For PCB design I use the open-source schematic and PCB design software KiCAD. Its a great program and has gotten a lot better recently. It is unlimited in size, components and number of layers and has lots of the features of very expensive professional PCB layout software.
But… there are times when its not so obvious how to do what seems like simple tasks. One task I needed to do recently was to add a logo onto the silkscreen and the back copper layer of a PCB. This is a quick post collecting my experiences and the a procedure to do this.
Edit 27/6/2020: I realised this was a very heavily visited page on this website! I would now use the awesome shenzhen2pcb add-on to Inkscape to create any layer KiCAD module from any SVG file. This is covered in detail in an article in this issue of Hackspace Magazine (free to download!)
The steps involved are:
- Sort out your logo
- Add a white boundary around the logo
- Export as a .png or .bmp
- Use the bitmap2Component section of KiCAD to convert into a .mod file
- Resize the image, using an on-line conversion tool
- Remove the ‘bug’ section from the .mod code
- Use the library in your PCB design and import the module
I’ll go through them in more detail:
The first thing to do is sort out your logo. I use Inkscape or CorelDraw to create .svg images. You can also use any image file.
Add a white background to your image. There MUST be a white border all around your image. (This is required to sort out a bug later in the process….)
Export this as a .png or .bmp.
Open the ‘Bitmap2Component’ part of the KiCAD suite of utilities. This will open the Bitmap to Component converter.
This is the Bitmap2Component utility.
Load your logo bitmap/image file. In this example I have the open source hardware image. Its really big, hence you can only see a bit of it. It is best to use a large image and then scale it down, rather than use a small image where you will loose some of the detail.
Ensure this is set to ‘Negative’ and that the threshold level is correct (this is the level it converts to black or white). A negative image is required – the output will be anything WHITE in the image.
Save as a .mod module library. Save it somewhere where you will find it again.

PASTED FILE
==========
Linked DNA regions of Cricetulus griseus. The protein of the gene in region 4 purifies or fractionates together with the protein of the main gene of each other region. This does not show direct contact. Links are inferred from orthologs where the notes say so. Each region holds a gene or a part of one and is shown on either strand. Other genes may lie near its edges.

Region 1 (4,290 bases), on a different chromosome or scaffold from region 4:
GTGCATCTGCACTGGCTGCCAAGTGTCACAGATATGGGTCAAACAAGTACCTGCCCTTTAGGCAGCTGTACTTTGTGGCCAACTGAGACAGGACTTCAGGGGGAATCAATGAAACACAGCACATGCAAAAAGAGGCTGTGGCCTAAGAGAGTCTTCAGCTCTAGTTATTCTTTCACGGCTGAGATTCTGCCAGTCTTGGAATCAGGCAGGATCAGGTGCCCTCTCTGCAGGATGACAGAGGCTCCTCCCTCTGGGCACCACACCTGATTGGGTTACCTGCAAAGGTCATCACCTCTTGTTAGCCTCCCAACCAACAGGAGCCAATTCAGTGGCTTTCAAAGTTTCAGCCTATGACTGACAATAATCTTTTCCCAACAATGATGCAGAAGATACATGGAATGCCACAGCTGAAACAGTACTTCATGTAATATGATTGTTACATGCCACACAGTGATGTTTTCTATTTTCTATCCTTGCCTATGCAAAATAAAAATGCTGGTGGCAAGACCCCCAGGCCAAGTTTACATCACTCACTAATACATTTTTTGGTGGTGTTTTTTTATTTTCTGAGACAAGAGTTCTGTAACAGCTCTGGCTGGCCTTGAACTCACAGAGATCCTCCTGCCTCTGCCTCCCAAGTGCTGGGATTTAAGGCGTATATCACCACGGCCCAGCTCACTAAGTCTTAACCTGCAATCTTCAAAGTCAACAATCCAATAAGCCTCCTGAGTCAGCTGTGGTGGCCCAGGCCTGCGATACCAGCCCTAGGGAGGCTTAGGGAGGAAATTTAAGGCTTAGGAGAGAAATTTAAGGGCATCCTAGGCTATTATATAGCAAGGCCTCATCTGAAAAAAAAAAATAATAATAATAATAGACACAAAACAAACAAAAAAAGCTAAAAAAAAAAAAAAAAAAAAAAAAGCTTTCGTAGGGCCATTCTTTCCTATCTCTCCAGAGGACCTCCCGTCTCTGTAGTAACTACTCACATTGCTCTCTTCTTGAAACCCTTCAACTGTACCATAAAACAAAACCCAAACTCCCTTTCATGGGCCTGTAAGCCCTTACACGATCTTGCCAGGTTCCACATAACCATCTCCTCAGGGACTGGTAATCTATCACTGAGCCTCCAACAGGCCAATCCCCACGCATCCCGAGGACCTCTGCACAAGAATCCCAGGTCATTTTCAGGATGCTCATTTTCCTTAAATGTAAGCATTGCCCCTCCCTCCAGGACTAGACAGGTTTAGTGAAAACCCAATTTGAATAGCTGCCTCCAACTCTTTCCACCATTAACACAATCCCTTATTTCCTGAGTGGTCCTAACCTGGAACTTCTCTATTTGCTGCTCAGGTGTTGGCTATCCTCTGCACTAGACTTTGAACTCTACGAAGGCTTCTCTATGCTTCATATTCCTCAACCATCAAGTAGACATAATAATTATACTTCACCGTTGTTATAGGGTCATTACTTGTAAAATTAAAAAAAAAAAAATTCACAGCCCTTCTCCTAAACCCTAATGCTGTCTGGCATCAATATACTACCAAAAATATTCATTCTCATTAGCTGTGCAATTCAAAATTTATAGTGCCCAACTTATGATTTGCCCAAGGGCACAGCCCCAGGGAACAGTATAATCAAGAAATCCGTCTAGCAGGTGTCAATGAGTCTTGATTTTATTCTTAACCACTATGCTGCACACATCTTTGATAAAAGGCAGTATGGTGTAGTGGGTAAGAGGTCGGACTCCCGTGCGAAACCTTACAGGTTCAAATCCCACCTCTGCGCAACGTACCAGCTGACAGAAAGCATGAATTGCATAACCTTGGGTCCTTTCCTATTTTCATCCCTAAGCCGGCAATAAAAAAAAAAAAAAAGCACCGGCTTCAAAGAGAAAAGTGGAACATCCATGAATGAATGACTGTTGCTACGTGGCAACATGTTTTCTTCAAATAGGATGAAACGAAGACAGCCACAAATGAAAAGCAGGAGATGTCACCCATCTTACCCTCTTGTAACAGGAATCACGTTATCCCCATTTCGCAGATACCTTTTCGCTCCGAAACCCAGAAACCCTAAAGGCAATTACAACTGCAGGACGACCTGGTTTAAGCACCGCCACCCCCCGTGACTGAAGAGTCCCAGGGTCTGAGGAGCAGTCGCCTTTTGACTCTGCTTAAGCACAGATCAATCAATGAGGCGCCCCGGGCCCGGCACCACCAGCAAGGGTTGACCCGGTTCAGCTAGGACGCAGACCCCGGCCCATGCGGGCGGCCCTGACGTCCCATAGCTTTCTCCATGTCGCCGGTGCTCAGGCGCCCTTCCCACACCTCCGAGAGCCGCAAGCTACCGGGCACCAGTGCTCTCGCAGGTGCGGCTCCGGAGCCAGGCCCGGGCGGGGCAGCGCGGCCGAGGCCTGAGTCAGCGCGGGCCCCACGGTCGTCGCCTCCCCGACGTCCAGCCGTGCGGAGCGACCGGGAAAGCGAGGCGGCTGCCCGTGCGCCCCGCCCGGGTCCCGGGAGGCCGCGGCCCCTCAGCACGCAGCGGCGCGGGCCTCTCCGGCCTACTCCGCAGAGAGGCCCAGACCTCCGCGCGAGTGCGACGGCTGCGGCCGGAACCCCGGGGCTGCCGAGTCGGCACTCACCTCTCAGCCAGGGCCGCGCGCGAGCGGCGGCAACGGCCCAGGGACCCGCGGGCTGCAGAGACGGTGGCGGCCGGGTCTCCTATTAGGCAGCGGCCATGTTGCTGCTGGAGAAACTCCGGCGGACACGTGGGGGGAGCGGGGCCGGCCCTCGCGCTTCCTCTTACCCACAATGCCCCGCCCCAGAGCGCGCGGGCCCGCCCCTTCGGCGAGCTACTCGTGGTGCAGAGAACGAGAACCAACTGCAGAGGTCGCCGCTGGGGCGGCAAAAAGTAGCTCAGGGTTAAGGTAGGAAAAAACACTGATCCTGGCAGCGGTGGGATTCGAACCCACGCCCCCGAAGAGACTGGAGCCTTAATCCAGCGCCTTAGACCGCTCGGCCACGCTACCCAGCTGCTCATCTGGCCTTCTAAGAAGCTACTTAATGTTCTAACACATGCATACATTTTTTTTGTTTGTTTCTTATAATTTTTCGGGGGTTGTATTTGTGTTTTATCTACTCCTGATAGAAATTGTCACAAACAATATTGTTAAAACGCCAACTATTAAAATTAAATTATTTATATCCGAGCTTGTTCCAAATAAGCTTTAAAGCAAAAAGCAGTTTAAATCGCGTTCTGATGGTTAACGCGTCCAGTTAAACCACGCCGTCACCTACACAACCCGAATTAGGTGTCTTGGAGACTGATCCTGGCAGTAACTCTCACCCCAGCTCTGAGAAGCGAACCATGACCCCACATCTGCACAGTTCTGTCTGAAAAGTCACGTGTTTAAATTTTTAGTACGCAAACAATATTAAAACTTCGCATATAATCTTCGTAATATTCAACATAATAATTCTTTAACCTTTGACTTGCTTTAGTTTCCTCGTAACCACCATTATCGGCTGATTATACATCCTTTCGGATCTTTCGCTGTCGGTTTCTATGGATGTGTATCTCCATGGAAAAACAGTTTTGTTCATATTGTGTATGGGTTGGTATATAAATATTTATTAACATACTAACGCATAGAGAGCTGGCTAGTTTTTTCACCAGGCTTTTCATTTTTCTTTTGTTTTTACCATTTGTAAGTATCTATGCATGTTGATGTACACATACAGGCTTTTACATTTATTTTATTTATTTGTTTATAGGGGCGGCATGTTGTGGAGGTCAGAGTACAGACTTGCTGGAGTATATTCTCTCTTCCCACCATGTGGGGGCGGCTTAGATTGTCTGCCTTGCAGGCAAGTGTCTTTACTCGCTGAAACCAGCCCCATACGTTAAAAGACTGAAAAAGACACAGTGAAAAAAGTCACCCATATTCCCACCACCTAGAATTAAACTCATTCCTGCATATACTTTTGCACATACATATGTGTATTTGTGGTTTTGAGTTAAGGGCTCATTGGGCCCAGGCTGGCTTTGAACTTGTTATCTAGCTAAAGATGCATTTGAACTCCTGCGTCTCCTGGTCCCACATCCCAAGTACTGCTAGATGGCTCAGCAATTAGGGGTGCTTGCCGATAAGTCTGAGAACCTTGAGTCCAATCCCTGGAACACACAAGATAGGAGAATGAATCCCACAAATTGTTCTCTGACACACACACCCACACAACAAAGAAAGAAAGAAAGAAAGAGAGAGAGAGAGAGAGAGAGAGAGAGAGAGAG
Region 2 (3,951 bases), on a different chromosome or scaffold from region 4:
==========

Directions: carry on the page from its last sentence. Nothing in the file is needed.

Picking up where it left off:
Then we need to scale the image to the size required on your PCB. You will need to measure the size required, as you cannot scale this within KiCAD PCB. Luckily some clever folk have done an on-line KiCAD module scaler, which can be found here. In this case I am making the image to be 0.4 inches (around 10mm). Here you can also choose which layer you would like the component to be on. I used both back copper (layer 0) and front silkscreen (layer 21).
Scroll to the bottom of the page, browse for your module library. You will also need the new width (in inches) and a name for your new module library (I tend to use the same name but with “_small” added).
Save as another module (.mod) library file.
Now lets have a look at it. You need to add this library to your PCB (go to preferences -> libraries and then use the ‘Add’ function). As you can see in this screen shot, there are two lines on the left and top edges. This is a problem with the ‘Bitmap2Component’ conversion software.
Click on the ‘Add module’ icon, as we want to add the new logo module.
Find it within the module list.
Urgh! What are those nasty lines doing?…..
Its been reported as a bug, but not yet fixed (13/12/12). So now what do you do?
The answer to this took me a bit of searching but, as usual, someone on the interweb (specifically this post) had done it before me. Basically the algorithm is ‘seeing’ the edge and creating a polygon. Using a white border around the logo means that this polygon is separate from the other polygon and so we can delete it.
All modules are text files with lists of the shapes and the co-ordinates between the points. So go to where your .mod file is saved and open the file with some kind of text editor:
Open up the .mod file as with a text editor.
The first polygon is the offending bit of code (highlighted in red). Delete the whole polygon section (from the DP line, including all the Dl lines, to just above the next DP line) and save it (I use the same name).
You can see (honest!) that each polygon starts with the line DP x x x x x x. There are then a load of Dl x x commands. Basically DP means Draw Polygon and the Dl are all the points within the polygon. The first polygon (DP) is the error section. We have to delete it and then save the file.
Now go back to your PCB and re-open the module:
The top logo is the one with the error, the bottom is the nice clean one without the lines. Yey!
You can see that the ‘bug’ lines have gone and you now have a nice logo to add to your board. Hope that helps you – I certainly had a couple of hours of head scratching.
I found a good youtube video explaining most of this after I had finished doing it and I was writing this post.
There is another program to create KiCad modules from logos here: http://img2mod.wayneandlayne.com/